On April 19, 2017, professional services company Accenture released the results of its survey of security executives in the banking sector relating to cybersecurity strategy and priorities. The survey results and accompanying analysis (the “Accenture Report”) conclude that financial services organizations are overconfident about their cybersecurity capabilities and must develop more mature cybersecurity protection mechanisms. Accenture reached this conclusion from survey results about current systems and the fact that financial firms experience security breaches on a routine basis, both detected and undetected. The Accenture Report, entitled Building Confidence: Solving Banking’s Cybersecurity Conundrum, is available here.
The Accenture Report assesses banks’ confidence in the effectiveness of their cybersecurity apparatus, finding that “overconfidence within the banking industry is alarmingly prevalent.” Accenture concludes that generally, security and risk executives think their security capabilities are achieving cyber-related business outcomes, such as protecting customer and company information. More specifically, the survey showed that “[l]arge percentages of banking respondents were confident that they are doing the right things in terms of cybersecurity, with 78 percent of large enterprise security executives surveyed expressing confidence in their cybersecurity strategies and 76 percent believing they have actually embedded effective cybersecurity into their cultures.”
The Accenture Report posits that the overconfidence stems from financial services firms’ failure to recognize the volume and effectiveness of cyberattacks—two to three effective attacks per month. Per Accenture, “financial services firms are suffering from an astounding number of security breaches,” and a “typical financial services organization will face an average of 85 targeted breach attempts every year, a third of which will be successful.” The Accenture Report also suggests that financial institutions’ overconfidence reveals a failure to recognize that attackers spend a great deal of time inside organizations before attacks are detected. In the survey, “[f]ifty-nine percent of banking respondents admit it takes ‘months’ to detect successful breaches, while another 14 percent identify them ‘within a year’ or longer.”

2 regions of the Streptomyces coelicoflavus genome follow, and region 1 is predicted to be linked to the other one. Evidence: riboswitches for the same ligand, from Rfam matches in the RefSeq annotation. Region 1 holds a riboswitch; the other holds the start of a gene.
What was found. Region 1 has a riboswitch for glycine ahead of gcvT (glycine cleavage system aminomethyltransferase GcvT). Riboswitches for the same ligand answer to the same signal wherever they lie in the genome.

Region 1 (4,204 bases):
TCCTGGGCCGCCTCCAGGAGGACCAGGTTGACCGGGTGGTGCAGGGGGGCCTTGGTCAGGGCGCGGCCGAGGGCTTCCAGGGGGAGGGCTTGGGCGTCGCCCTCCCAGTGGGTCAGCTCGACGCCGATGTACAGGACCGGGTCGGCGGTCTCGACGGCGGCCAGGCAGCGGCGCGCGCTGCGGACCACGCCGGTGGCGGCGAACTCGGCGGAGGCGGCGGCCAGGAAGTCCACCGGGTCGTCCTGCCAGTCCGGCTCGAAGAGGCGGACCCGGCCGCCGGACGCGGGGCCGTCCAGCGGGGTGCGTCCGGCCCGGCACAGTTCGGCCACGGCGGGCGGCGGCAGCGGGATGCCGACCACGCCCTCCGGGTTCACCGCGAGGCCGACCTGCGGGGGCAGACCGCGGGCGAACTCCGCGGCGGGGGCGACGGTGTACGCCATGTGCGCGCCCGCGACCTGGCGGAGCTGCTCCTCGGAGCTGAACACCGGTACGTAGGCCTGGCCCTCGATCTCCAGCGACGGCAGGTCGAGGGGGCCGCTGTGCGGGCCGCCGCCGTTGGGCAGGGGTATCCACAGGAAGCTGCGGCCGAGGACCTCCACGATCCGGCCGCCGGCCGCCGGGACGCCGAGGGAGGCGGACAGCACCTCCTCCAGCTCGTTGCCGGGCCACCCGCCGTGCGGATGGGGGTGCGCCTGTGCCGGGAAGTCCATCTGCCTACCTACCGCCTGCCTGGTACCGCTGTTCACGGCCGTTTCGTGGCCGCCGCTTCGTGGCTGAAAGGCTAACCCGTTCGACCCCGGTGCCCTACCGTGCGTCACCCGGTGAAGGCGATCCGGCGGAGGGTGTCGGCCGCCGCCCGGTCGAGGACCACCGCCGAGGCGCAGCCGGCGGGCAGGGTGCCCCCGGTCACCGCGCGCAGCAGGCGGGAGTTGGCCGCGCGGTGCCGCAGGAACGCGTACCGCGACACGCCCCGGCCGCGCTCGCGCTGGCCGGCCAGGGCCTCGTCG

Finally, with respect to threat patterns, the Accenture Report states that while companies typically prioritize external security, almost fifty percent of banking respondents to the survey reported that “internal breaches have the greatest cybersecurity impact.” The Accenture Report also notes that “many attacks are successful because they exploit employees’ login credentials.”
Accordingly, in addressing how to solve banking’s cybersecurity “conundrum,” Accenture first emphasizes the importance of creating a strong culture of cybersecurity, asserting that “a company’s people represent its best form of defense.” To change the culture, Accenture contends that changing behaviors is critical, and suggests this is best accomplished by ensuring through training, communication, and other means, that employees and executives understand what security means to their work and the organization—“[s]ecurity is not just an IT problem. It’s a company problem, and even a people problem.”